Either way, my choice is slab reefing. No doubt.

Stein Varjord

Hi John,

I have a hunch 🙂 that, after these articles, your preference will still be slab reefing. I’m probably more prejudiced than you. I try to keep an open mind about these alternative “comfortable” systems, but so far I totally fail to see their benefits. In my mind, using the mast or boom as sail cover is just silly.

That’s the only benefit I can see they have. I’m convinced that I can both hoist and lower the main, as well as reef, on average quicker with a good slab system than any of the other systems. Taking in a reef on our 40 foot cat (equivalent loads to at least a 50 foot mono) takes less than a minute upwind and less than two minutes downwind in a blow, when I do it alone. We have no fancy systems. All manual and simple. I have strong arms, but even when that diminishes (62 y.o. now), simple adaptions and a bit more time will be plenty remedy to keep me sailing.

I can see that in the right conditions, your ratings here are not wrong, even though you probably intentionally give the mentioned systems a bit of a positive skew. That way, the coming inevitable conclusions can’t be criticised for unfairness. I applaud that.

My view, so far, remains:
– I will never, no matter what circumstances, consider in mast or in boom furling, as they give me zero benefits and very important disadvantages.
– The reason these systems get gradually more prevalent is that the sellers promote them, because it gives them greatly increased profitability. They make far more from the extras than from the basic boat sale. This creates a false market for “upgrades” that in my mind are close to scams.

My dislike for these systems often finds little resonance with other sailors, as people tend to defend what they have with strong emotions. Still, I’m always right, so I don’t worry. 😀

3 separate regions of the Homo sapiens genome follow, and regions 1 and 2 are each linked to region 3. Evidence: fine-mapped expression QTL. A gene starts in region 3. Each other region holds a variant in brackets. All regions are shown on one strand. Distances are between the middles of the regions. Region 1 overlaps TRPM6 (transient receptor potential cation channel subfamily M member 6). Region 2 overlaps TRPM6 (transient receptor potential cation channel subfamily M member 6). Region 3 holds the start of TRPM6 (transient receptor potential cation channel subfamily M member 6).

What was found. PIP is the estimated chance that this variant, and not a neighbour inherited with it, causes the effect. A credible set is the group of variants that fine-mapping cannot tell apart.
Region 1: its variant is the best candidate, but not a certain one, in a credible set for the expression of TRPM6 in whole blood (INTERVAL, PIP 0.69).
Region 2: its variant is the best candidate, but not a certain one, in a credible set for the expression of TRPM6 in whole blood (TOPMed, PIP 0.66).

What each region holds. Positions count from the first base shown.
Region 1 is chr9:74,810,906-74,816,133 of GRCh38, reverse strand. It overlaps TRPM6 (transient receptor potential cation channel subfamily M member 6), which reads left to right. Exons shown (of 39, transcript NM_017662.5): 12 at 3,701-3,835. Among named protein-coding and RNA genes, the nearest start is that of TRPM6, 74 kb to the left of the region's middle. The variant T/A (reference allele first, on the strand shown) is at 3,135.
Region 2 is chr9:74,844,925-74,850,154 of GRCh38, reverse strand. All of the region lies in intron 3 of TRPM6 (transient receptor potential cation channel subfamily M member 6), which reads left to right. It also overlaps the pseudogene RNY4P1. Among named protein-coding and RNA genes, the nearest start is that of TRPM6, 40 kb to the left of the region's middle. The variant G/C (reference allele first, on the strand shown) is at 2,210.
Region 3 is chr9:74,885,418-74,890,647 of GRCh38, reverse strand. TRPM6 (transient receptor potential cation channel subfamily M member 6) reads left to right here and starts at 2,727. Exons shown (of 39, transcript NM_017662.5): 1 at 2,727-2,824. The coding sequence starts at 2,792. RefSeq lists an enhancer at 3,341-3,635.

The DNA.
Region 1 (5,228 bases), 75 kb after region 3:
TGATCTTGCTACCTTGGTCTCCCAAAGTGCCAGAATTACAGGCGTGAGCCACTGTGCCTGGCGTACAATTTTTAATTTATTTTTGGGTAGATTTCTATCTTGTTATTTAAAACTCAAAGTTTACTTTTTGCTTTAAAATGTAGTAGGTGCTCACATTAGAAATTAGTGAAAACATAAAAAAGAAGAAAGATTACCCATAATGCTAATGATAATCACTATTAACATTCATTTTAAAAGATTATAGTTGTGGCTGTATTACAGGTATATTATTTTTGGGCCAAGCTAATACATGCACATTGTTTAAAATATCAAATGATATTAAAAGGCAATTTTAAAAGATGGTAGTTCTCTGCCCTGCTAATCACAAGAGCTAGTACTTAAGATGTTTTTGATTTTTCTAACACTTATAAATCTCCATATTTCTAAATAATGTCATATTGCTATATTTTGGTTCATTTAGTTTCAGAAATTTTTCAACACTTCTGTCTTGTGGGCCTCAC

George L

fair assessment

(except for you being always right 😉 , of course)

Raj Laud

People do tend to defend what they have or what they are used to. Being used to slab reefing, I viewed in-mast as a negative when we evaluated our current boat, which otherwise fit our needs well. Now that we have it and are used to it I see a lot to like. John’s article hits the tradeoffs well.

It seems silly to say there are no benefits. It is faster to set, reef, and take in. We sail more on short passages or in marginal conditions, because it is so easy, we are not hung up on whether it was “worth it” to set the main. It seems more reasonable to weigh the benefits against the downsides, and the cost/hassle of making a change.

If our boat had slab reefing, I would happily use that system and not change it. I would probably choose slab reefing over in-mast if I was starting from scratch, but I’m not so certain now after using the system as I would have been without that experience. And I have become convinced that used and maintained properly, in-mast is a reliable and seaworthy system. It seems to me that the most important thing is to know and understand your system well and get experience with it in a variety of conditions.